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her mother was descended from -- if there was nobility in new england -- the clergy and the political world of new england., of the massachussetts bay colony. her mother's family were nortons and quincys. she grew up in a household that was quite middle-class for that time and had two sisters and one brother. she was, by all reports, sickly as a child, and therefore did not go to any kind of public schooling, of whic hthere a few, but was educated at home by her mother. she read at random in her father's library. >> when, in the course of reading her writing, did she become political? can you describe her politics? >> i am trying to think.
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very early on when john is at the continental congress, she craves news. she wants the newspapers. she wants pamphlets when they are published. one of the things -- we know she was consuming the news at that time. all of the news is what was printed. she begins -- i would say by the middle 1770s -- she is on board. >> in what capacity? what was her political thinking? >> she was an ardent revolutionary, she was very supportive, not only of the revolution, of the fact that john was participating. as a matter of fact, they were partners in everything that he did. at some point, he writes to her thanking her for being a partner in the activites. later on, i think she is more perhaps conservative than john in some ways when it came to national politics. >> we will be looking at some of her letters throughout the program. a very famous one is -- and we used it in the open -- was her,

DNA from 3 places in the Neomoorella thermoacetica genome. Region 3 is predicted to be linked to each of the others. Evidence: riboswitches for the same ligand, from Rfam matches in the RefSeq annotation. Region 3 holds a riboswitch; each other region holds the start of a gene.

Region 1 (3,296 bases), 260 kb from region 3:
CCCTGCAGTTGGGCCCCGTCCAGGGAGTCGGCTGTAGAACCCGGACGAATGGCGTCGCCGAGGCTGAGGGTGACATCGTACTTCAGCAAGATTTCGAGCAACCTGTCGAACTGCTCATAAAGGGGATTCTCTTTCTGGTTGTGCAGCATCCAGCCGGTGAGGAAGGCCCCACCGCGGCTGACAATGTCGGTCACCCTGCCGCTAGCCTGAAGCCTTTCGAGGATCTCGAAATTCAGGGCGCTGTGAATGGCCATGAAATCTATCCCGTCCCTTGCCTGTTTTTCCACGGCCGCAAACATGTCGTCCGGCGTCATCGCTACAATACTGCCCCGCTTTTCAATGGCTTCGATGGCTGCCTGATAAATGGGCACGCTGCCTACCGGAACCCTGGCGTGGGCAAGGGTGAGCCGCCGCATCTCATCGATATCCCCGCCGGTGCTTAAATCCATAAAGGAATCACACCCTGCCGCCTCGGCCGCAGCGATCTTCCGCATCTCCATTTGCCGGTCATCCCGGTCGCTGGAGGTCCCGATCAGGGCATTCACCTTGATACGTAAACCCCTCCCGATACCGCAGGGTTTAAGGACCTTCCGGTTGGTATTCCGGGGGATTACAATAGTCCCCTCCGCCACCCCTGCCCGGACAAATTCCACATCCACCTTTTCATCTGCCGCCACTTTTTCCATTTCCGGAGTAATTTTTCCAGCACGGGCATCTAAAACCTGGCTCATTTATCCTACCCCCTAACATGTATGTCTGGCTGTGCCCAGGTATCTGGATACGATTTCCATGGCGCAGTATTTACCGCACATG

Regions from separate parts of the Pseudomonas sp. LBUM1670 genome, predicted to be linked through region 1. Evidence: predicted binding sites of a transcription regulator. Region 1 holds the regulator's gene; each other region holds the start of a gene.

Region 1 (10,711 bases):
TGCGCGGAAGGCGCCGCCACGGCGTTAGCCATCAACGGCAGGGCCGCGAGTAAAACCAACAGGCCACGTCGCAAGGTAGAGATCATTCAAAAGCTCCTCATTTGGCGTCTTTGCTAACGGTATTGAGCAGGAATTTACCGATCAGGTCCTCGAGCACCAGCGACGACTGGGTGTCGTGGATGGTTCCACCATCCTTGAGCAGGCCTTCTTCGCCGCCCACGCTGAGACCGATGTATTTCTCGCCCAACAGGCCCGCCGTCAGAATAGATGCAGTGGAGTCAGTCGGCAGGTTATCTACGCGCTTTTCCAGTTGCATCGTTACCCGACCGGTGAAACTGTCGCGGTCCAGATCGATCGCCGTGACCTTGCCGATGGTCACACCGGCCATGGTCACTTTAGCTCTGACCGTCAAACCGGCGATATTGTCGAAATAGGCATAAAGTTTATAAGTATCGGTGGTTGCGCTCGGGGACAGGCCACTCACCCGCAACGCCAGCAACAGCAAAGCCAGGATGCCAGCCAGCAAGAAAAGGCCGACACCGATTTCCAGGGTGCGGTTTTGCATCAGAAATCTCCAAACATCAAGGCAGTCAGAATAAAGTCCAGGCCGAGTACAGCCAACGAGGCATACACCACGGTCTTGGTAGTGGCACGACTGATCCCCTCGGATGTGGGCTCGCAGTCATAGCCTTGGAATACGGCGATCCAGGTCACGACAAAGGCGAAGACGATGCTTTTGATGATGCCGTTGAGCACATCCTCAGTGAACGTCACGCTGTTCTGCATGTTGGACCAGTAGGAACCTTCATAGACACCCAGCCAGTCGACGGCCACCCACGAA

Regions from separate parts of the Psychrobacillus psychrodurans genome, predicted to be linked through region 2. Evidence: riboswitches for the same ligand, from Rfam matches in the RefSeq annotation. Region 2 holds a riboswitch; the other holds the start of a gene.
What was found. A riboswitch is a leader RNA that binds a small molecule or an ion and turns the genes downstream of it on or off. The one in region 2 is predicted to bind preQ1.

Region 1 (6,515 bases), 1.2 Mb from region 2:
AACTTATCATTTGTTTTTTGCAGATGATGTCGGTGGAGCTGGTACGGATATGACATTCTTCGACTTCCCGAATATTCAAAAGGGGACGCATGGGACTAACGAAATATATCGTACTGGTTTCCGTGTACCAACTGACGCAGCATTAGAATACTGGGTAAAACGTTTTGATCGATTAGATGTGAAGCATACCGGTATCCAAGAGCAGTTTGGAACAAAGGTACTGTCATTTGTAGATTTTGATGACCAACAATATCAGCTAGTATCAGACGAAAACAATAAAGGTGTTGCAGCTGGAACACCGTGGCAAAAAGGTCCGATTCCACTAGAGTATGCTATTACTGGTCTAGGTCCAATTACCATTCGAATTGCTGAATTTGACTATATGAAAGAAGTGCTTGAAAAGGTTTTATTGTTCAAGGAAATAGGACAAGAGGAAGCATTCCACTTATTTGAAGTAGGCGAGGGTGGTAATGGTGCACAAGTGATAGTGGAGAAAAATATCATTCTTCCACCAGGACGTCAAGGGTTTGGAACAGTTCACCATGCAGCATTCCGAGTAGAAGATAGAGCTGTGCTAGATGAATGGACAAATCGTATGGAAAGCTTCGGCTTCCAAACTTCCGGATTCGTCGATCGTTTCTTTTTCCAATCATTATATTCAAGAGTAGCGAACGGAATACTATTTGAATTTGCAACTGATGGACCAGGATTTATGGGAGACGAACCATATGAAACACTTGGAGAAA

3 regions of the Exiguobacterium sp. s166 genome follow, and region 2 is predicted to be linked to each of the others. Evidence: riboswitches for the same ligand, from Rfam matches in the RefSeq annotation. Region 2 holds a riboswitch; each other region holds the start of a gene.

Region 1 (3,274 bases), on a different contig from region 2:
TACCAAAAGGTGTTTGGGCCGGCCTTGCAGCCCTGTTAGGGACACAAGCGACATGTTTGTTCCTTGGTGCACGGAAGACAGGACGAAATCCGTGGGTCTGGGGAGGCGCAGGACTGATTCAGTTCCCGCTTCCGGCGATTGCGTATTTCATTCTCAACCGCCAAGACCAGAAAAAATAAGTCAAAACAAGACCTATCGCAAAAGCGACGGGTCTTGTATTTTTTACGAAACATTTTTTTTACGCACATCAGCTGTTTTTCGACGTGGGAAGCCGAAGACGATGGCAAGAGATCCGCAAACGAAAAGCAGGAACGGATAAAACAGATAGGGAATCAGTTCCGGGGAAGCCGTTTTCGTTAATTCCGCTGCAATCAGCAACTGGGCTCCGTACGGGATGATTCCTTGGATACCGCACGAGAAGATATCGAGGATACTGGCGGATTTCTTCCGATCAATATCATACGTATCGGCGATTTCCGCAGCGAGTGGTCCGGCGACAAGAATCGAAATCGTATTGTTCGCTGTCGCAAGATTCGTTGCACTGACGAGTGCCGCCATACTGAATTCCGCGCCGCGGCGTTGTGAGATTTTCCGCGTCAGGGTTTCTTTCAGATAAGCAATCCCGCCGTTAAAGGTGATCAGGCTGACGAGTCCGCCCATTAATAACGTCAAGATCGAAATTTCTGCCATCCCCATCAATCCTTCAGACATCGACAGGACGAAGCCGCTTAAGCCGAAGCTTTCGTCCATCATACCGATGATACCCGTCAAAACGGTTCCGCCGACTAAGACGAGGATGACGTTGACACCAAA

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"remember the ladies." that is a letter that is of particular interest to you. you write that the scope of it we always hear that section -- is really much broader. why is that letter significant in understanding abigail adams? >> the letter does many things. my sense of abigail is she wrote at night, and she would enter a kind of reverie in which she followed her thought pattern wherever she went. she changes topics in her letters very many times. it starts out with a political statement about why the southerners can favor slavery and still be doing a rebellion against atyranny. >> and she questions that. >> and she questions that. and then she moves on, and in